• When dealing with SPI values "empty" does not always means 0, can mean [in rare ocassions] the value is undefined.

EVM190404-C

Scott Hastie
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Posts: 27

Thanks folks, yes it is only the in period progress that I have the issue, cummulative progress is correct SPI.  I am just in the unfortunate phase where design is finishing later than planned, and there is a gap in my progress where design eng is completed and install eng has not yet started.

Thanks Zoltan, but as my in period planned value is zero, so the SPI returns a zero figure.

In my mind zero is the correct answer, however I have reporting managers who do not understand it is zero, and are suggesting I change it manually, which i'd rather not do.

Rafael Davila
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Posts: 4765
  • EV is also known as Budgeted Cost of Work Performed (BCWP)
  • PV is also known as Budgeted Cost of Work Scheduled (BCWS)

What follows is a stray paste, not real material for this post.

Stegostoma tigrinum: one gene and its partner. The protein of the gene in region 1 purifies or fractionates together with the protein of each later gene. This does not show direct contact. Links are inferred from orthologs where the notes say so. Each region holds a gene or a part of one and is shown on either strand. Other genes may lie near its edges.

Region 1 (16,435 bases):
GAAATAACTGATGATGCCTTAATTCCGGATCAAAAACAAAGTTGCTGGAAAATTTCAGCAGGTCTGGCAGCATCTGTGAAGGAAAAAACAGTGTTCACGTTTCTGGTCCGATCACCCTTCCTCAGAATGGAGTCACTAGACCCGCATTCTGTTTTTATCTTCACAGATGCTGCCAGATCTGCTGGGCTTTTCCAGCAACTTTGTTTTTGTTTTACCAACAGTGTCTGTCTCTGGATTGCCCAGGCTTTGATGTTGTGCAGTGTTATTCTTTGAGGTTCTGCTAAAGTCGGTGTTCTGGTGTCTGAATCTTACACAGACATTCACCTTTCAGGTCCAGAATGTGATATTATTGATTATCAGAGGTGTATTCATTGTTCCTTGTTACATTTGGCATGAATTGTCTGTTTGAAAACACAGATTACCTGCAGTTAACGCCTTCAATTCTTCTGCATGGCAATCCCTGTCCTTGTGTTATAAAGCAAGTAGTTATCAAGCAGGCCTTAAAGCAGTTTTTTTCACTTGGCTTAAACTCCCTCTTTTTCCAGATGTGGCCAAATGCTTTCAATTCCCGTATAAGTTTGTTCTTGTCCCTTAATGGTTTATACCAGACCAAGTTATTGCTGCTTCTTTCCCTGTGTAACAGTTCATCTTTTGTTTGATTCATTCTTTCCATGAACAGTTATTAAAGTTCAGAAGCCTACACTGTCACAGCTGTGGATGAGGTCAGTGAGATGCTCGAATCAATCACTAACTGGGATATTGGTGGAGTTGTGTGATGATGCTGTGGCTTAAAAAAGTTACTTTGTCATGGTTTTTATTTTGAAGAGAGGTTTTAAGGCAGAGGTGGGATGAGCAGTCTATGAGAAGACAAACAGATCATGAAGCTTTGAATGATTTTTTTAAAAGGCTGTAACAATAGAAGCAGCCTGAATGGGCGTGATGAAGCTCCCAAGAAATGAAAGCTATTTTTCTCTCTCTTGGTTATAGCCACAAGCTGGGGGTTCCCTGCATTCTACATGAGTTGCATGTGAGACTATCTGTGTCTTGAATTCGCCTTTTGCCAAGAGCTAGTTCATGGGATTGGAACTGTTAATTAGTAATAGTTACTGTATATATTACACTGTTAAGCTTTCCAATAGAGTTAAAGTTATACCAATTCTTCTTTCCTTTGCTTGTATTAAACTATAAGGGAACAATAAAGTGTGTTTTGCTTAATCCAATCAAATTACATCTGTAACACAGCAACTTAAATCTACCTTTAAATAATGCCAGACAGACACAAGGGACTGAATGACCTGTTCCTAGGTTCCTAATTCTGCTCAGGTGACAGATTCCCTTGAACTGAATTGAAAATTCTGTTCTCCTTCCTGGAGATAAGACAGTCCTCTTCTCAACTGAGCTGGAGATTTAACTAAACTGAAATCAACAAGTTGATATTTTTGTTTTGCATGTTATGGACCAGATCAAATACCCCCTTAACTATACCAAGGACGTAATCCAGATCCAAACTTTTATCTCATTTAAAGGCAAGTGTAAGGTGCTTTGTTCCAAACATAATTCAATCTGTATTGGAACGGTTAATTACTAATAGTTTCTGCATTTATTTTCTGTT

• AC is also known as Actual Cost of Work Performed (ACWP)
  • SPI= EV / PV   = BCWP/BCWS
  • CPI = EV / AC = BCWP/ACWP
  • If BCWS=0 then SPI is undefined not 0 as division by 0 is undefined.

Please take a look at the following image.

SPI190404A

  • In the top version Phase 2 SPI = 20/0 = undefined, nothing is shown.
  • In the bottom version Phase 2 SPI = 20/0.20 = 100.
  • As the denominator [divisor] goes closer to 0 SPI gets closer to ∞.  In ordinary arithmetic, the expression has no meaning, as there is no number which, when multiplied by 0, gives a (assuming a ≠ 0), and so division by zero is undefined. 
  • http://mathworld.wolfram.com/DivisionbyZero.html

Roberto Jr Bustos
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So that is a periodic progress since you said "this month"?

I think the only way to represent that is to report the earned cumulative progress vs the planned cumulative progress which is the usual way I do and not the periodic.

Zoltan Palffy
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are you using physcial % complete ?

divide the earned value by the planned value